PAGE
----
Currently, I´m studying portfolio management and portfolio selection. The founder of the MPT is Harry Markowitz, of course. But reading his famous article from 1952 and his book from 1959 (actually, I have the 2nd edition from 1991 at hand, but that shouldn´t make a difference), I realized that Markowitz never really derived an equation to calculate the efficient frontier.

He does describe what efficient portfolios are and introduces some algorithms to attain efficient sets. But if I´m not mistaken, the first who derived an equation to calculate the efficient frontier was Robert Merton in his paper "An Analytic Derivation of the Efficient Portfolio Frontier" from 1972. Starting with the expected return $\bar{E}$ of the minimum variance portfolio, Merton derives the following equation that yields the expected return of an efficient portfolio as a function of its variance:

$$E=\bar{E}+\frac{1}{C} * \sqrt{DC(\sigma^2 - \bar{\sigma}^2)}$$

My question is: Why didn´t Markowitz derive such an equation? I guess he could have done it, he is a genius in his field of research and the founder of this theory. Moreover, it seems much easier to calculate the efficient frontier using an equation rather than algorithmic approaches, so I suppose there must have been an early interest in finding such an equation like Merton did.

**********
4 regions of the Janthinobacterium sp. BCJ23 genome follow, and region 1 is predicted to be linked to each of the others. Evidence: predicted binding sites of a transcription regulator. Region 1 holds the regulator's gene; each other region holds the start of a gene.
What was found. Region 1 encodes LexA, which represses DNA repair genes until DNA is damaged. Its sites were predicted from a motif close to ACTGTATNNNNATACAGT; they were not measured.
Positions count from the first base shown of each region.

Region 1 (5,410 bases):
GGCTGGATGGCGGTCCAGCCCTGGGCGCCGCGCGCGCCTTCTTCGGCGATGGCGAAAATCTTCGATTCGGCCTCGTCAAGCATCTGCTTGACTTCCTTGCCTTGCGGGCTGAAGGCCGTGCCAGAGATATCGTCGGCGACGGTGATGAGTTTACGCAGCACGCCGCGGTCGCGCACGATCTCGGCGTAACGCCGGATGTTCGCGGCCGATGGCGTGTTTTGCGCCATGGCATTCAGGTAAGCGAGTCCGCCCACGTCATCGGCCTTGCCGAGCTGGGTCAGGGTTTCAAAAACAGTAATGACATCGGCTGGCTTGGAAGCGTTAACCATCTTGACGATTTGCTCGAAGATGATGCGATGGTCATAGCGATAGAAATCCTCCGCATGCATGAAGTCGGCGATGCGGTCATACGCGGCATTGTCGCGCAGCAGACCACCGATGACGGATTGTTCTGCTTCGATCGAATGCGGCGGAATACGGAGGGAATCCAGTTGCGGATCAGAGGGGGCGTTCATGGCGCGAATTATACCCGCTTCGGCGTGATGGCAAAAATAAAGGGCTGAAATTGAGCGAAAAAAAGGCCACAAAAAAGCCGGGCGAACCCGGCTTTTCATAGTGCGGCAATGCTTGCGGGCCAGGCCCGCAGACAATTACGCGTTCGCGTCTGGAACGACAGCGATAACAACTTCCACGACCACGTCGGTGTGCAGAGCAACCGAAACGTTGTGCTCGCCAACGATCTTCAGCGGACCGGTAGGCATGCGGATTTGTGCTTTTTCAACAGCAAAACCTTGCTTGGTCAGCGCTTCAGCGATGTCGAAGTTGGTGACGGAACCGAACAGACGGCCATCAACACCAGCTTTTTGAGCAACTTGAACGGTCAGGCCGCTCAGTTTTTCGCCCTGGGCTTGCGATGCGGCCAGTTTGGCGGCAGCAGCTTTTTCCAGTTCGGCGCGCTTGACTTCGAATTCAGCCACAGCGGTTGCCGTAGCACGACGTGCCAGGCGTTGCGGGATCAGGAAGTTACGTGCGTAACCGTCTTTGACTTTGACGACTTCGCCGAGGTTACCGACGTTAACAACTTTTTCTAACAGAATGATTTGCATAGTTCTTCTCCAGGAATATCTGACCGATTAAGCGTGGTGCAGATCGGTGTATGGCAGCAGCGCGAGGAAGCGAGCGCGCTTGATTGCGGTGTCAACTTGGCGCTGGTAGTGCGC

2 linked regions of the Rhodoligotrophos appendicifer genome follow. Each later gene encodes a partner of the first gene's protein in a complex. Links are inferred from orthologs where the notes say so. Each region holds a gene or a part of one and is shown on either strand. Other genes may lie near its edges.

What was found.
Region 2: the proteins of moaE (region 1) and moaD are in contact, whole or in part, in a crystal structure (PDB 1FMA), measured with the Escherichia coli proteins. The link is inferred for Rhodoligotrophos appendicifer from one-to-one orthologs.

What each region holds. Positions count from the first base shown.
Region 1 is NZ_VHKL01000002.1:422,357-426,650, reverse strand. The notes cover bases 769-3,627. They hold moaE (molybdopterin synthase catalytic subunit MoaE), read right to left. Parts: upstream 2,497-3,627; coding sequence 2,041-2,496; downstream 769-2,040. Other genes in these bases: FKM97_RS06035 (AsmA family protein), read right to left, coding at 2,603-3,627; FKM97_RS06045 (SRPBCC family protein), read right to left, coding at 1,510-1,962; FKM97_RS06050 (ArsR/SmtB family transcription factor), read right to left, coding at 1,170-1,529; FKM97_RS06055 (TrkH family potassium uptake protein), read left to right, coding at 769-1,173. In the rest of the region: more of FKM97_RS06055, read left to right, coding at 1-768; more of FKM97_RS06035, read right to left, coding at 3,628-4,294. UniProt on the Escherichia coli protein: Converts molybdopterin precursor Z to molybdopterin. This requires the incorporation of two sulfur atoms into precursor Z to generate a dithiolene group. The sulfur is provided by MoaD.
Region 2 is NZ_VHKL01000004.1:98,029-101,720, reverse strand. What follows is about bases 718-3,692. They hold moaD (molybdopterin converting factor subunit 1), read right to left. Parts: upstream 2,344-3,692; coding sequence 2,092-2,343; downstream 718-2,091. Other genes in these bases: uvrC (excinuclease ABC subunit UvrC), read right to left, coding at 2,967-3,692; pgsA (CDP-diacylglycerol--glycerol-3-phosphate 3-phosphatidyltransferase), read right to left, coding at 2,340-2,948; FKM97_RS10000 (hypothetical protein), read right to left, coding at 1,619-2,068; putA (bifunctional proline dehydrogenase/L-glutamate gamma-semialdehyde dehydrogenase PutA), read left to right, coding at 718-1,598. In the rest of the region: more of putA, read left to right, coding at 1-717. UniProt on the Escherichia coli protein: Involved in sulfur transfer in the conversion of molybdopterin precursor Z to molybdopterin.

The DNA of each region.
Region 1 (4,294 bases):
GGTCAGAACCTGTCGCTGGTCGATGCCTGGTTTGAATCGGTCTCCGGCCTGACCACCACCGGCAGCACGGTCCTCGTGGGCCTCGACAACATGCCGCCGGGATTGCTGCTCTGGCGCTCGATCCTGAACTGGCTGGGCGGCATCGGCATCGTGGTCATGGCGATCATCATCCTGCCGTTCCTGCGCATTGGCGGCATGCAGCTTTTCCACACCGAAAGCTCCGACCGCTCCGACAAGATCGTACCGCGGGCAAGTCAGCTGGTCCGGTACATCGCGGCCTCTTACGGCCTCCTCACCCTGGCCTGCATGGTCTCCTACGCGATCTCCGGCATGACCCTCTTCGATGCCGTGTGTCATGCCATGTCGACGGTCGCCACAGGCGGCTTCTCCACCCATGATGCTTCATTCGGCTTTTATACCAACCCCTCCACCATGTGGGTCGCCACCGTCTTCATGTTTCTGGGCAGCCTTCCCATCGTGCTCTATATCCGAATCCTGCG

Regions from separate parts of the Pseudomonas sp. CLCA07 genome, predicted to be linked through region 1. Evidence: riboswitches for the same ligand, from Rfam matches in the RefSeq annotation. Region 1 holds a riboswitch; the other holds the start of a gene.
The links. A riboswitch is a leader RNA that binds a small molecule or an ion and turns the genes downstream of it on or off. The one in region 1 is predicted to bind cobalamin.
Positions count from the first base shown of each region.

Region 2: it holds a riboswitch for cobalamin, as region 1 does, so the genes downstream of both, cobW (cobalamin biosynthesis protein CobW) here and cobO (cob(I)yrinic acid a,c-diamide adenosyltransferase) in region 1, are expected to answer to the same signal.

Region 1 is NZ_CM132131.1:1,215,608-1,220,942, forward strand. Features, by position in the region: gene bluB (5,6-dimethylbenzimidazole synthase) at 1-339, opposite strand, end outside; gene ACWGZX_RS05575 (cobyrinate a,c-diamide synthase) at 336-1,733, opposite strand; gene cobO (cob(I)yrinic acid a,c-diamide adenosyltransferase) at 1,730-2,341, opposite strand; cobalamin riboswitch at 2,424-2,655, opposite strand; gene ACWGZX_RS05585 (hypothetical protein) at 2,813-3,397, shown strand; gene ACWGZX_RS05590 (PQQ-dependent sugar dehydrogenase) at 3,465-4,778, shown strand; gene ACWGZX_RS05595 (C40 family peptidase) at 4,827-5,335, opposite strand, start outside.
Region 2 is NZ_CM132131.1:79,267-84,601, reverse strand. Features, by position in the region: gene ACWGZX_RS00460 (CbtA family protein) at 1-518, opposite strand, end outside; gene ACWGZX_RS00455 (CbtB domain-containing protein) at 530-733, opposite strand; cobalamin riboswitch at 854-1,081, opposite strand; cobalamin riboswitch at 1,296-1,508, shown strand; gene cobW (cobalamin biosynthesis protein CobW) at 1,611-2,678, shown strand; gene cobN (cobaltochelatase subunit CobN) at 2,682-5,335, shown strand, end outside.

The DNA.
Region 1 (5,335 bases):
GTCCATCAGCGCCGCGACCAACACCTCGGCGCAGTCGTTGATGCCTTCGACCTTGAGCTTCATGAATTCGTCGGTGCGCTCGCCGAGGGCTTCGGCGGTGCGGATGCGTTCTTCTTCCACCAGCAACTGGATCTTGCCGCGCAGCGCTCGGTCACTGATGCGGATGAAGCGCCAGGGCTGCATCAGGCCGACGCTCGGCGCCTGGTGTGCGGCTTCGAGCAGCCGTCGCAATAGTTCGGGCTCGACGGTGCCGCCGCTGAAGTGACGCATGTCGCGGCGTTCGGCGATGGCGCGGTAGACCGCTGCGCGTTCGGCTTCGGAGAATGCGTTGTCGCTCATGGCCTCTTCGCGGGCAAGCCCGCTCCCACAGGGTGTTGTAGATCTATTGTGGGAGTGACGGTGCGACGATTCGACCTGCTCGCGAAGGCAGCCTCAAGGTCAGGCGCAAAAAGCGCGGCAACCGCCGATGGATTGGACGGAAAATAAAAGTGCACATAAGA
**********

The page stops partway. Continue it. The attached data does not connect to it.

It would be very nice if someone can clarify this. Maybe I´m missing out on a pivotal element.

Thanks a lot in advance.

  • $\begingroup$ I've taken the liberty to add a link to Merton's paper. $\endgroup$
    – olaker
    Dec 10, 2016 at 12:10
  • $\begingroup$ Sure, should have done this myself. :D Thank you. $\endgroup$ Dec 10, 2016 at 12:26
  • $\begingroup$ How does Merton's closed-form solution for the unconstrained efficient frontier above correspond to Niedermayer and Niedermayer's closed-form algorithm for solving the short-sale constrained efficient frontier that exactly solves for turning points (corner portfolios)? $\endgroup$
    – develarist
    Jun 28, 2019 at 14:47

1 Answer 1


It is surprising. What I think is: Markowitz became interested in the general problem when there are constraints (including inequality constraints) on the portfolio weights (in addition to the standard $\sum w_i = 1$ constraint). Once he devised a computer algorithm [the Critical Line Method] for solving this problem (he was a math programming whiz) he seems to have stopped there. Perhaps he did not realize the importance of an analytical formula in the simple case with only a fully invested constraint. Merton had a better math background I believe and saw this. Merton has also said [personal communication] that he does not like geometric arguments (like Markowitz used throughout his book) and preferred an analytic or algebraic method of deriving results from starting assumptions. He started out trying to derive Portfolio Theory in this manner, and it took him farther than Markowitz.

  • 2
    $\begingroup$ It was interesting to see that Markowitz did not derive such an equation and that it took 13 years for someone else to address this issue. But your explanation is reasonable. Harry Markowitz and Robert Merton might have different perspectives on the same problem, depending on their previous research interests and approaches. It is really exciting to see how different approaches to the same problem can solve it. Thanks a lot for your answer. $\endgroup$ Dec 10, 2016 at 18:13

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